Our Green Library readings with the authors Jessica J. Lee, Jennifer Neal and Inger-Maria Mahlke focused on how nature and the environment are negotiated both locally and in a global context. Whether their works were set in Taiwan, in the southern United States or on Tenerife, it became clear time and again that the topics – naming plants, nature as a fact-checker, control over natural resources – are of global relevance. Above all, a view through a postcolonial lens reveals colonial contexts and the continuation of power dynamics established by colonialism. The study of such literature falls within the scope of Ecocriticism. This essay is an approach to the potential of this concept in conjunction with a postcolonial revision of historiography.
Ecocriticism is a concept with an interdisciplinary approach that emerged in the United States to examine the different ways in which people imagine human relationships to nature and the environment, and how they portray it in books, films and works of art. Thematically, the field is quite diverse and can range from descriptions of idyllic landscapes, wilderness and animals – to pollution, apocalypse and visions of the future. Positions such as eco-feminism, ecomarxism or deep ecology fall into the broad field of Ecocriticism.
In part, the motivation for ecocritical work stems directly from environmental activism. Groups like Fridays for Future, Scientists for Future or Extinction Rebellion made the relevance of these concerns more visible in numerous protest actions in 2019. In addition to questions about the conservation of nature, connections between concepts of nature and culture also play a role, i.e. Ecocritics analyse how far justice issues affect different groups of people in addition to the environment in different ways – for example, people in the global North or South, people of different sexes, Black people, People of Colour, Indigenous or white people, etc. At this point, power emerges as a central component, which is also central to postcolonialism and its questioning of colonial continuities.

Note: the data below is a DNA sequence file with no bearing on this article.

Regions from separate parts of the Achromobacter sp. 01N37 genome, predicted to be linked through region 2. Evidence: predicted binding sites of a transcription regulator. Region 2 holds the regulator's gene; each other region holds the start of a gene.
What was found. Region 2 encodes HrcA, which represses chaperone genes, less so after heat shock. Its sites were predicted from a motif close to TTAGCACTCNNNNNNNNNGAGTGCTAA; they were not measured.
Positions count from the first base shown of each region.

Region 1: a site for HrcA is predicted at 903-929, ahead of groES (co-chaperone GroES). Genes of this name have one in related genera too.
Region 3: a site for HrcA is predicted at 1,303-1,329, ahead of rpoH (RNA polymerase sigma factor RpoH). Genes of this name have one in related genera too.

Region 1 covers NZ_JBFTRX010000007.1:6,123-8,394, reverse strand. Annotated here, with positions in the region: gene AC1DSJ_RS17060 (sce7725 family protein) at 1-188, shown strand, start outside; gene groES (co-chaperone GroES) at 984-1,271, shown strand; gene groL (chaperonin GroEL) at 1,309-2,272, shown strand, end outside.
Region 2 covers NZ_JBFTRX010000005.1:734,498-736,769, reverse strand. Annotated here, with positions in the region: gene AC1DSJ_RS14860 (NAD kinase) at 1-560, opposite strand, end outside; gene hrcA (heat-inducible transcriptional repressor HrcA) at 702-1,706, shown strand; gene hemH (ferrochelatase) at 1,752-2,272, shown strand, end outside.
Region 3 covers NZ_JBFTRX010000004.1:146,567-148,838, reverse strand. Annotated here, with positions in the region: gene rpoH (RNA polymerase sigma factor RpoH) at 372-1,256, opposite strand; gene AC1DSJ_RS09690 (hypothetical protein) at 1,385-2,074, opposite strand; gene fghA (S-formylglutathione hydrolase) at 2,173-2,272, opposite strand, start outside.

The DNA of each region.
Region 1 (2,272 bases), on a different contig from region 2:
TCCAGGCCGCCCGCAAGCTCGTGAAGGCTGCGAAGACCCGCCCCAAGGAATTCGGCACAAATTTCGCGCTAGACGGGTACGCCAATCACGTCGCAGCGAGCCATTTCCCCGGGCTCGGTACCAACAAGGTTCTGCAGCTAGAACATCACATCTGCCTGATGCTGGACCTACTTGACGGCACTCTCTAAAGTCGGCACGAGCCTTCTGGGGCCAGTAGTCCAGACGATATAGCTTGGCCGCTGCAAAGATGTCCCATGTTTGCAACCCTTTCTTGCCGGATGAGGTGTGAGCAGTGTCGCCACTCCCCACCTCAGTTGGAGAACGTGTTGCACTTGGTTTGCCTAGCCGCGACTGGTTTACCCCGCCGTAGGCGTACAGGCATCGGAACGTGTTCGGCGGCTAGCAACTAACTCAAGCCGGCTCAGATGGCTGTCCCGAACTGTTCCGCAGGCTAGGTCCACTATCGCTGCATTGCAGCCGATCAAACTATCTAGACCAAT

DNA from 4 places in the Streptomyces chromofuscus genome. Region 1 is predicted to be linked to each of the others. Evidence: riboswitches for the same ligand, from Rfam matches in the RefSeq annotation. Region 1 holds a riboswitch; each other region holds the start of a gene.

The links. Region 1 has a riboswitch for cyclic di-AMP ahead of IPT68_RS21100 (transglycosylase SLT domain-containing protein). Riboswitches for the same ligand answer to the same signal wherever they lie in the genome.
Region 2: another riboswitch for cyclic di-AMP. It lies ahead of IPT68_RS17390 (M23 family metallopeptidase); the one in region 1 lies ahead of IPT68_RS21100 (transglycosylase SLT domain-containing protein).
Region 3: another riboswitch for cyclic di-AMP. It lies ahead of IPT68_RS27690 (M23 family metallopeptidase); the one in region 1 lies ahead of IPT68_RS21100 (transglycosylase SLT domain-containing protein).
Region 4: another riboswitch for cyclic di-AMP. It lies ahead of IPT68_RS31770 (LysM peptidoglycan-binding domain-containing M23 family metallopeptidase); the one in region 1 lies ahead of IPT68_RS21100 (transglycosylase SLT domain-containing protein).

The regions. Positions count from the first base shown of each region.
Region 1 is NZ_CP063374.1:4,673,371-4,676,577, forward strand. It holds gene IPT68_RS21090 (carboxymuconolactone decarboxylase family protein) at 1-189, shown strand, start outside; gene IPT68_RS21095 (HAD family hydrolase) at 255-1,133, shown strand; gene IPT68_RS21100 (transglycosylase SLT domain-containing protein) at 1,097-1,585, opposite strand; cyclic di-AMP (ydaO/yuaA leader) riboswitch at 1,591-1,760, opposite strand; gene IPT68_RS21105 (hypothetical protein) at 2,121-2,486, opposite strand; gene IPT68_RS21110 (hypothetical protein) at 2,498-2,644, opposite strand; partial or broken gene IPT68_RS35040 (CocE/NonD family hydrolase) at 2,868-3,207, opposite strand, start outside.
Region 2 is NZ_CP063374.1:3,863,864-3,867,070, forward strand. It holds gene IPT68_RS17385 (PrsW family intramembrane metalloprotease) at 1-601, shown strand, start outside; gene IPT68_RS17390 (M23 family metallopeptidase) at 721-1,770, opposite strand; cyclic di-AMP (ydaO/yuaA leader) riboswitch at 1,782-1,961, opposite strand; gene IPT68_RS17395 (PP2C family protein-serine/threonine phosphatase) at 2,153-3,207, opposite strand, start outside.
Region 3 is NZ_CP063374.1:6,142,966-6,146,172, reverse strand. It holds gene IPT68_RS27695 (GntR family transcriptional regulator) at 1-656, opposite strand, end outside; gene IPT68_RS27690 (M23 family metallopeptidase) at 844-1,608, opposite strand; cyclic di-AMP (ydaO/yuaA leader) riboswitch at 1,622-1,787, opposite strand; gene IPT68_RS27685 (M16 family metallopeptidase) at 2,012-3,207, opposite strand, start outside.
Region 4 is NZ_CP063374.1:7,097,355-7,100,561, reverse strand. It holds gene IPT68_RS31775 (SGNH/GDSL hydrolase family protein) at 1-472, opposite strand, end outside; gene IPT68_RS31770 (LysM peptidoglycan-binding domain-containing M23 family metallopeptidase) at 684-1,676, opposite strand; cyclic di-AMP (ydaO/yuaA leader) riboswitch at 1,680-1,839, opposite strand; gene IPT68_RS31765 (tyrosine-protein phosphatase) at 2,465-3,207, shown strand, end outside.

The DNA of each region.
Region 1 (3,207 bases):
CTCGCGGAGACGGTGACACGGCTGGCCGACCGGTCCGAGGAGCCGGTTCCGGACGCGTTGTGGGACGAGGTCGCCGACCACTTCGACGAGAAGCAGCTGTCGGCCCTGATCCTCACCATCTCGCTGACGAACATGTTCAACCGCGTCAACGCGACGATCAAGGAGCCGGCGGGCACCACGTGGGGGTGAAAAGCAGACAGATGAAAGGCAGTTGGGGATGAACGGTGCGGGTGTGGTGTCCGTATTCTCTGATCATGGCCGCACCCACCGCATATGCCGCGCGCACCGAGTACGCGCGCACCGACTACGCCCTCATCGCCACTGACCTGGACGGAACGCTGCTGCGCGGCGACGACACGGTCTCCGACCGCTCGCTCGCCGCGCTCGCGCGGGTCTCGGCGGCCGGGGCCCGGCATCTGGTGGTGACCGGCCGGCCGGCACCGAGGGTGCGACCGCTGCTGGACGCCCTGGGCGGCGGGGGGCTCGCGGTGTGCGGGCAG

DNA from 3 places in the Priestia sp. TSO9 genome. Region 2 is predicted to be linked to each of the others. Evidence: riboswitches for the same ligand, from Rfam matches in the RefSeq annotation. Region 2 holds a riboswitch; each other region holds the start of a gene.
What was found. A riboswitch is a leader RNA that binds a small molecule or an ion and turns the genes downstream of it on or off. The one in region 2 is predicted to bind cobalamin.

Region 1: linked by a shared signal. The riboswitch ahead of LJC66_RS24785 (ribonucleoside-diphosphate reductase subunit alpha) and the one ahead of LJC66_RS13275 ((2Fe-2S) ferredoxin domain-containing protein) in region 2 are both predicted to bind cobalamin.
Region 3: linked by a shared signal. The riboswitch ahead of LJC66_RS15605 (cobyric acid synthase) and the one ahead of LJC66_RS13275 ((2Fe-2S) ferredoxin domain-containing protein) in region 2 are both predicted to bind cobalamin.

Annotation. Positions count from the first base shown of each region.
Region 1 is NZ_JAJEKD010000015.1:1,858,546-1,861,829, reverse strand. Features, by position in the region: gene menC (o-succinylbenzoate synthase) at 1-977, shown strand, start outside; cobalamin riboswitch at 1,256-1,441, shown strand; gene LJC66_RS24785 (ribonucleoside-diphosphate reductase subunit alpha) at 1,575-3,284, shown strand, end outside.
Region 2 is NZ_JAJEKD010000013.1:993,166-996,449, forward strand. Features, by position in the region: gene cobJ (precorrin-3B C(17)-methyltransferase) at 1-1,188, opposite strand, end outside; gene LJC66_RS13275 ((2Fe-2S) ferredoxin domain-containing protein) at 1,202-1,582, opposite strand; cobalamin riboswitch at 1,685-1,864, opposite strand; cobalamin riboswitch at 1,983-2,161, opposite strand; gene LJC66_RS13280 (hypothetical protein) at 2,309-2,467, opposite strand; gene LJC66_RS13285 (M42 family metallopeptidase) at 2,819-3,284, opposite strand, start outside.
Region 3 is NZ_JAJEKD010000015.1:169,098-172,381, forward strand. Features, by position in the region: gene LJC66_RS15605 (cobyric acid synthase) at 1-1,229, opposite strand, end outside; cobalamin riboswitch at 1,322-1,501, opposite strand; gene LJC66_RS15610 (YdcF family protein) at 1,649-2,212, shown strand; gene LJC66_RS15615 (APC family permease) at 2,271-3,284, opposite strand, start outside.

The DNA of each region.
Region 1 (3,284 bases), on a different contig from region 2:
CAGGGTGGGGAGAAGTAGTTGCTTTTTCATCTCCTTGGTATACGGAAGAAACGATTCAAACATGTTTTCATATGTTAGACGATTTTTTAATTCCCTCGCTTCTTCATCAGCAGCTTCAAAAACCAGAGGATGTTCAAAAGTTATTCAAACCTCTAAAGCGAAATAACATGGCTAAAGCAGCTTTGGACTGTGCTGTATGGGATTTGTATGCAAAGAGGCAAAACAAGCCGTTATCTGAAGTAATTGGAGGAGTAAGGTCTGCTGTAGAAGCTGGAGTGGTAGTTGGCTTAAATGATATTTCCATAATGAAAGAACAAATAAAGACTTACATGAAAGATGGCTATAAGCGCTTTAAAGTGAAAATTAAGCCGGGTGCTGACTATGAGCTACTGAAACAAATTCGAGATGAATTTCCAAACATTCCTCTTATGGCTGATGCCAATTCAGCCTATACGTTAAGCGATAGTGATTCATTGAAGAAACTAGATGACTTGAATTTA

However, this interest in power dynamics and the ways in which different groups are affected by environmental concerns does not apply to all ecocritical works. In fact, just like current green, activist movements, the field has been criticised for its uncritical whiteness, and a blindness to racism and the positions of BIPOC – that is, Black and Indigenous peoples, and People of Colour. Just as Vanessa Nakate was recently cut out of an image in the media in a piece on climate activism, leaving only white Fridays for Future activists, ecocritical BIPOC voices are repeatedly made invisible. But they exist and their works deserve much more attention. One of them is the African-American Lauret Savoy, for whom writing about the complex intertwining of natural and cultural history is a way of seeking a sense of belonging in the ruins and shards of a world of conflicts small and large.
An analysis of various aspects – such as place names, official politics of remembrance, and the search for traces that open up a different perspective on both – based on Lauret Savoy’s book Trace: Memory, History, Race, and the American Landscape illustrates with particular clarity how productively postcolonialism and ecocriticism can be harnessed together. Savoy takes her readers on a journey through the USA to get closer to her own family history and to explore how the idea of race was inscribed in the country through human action. Her essayistic book combines detailed observations of nature with autobiographical anecdotes. She takes the gaps in her own family history as a starting point. As descendants of enslaved people, her parents could tell her little about their ancestors. With a few clues, Savoy begins to dig into history, thus gaining access to the land she was born in and the different people and groupings that have shaped it over the centuries. Savoy’s search is an attempt to locate herself in the country where her family has lived for generations, but whose traces are difficult or even impossible to trace.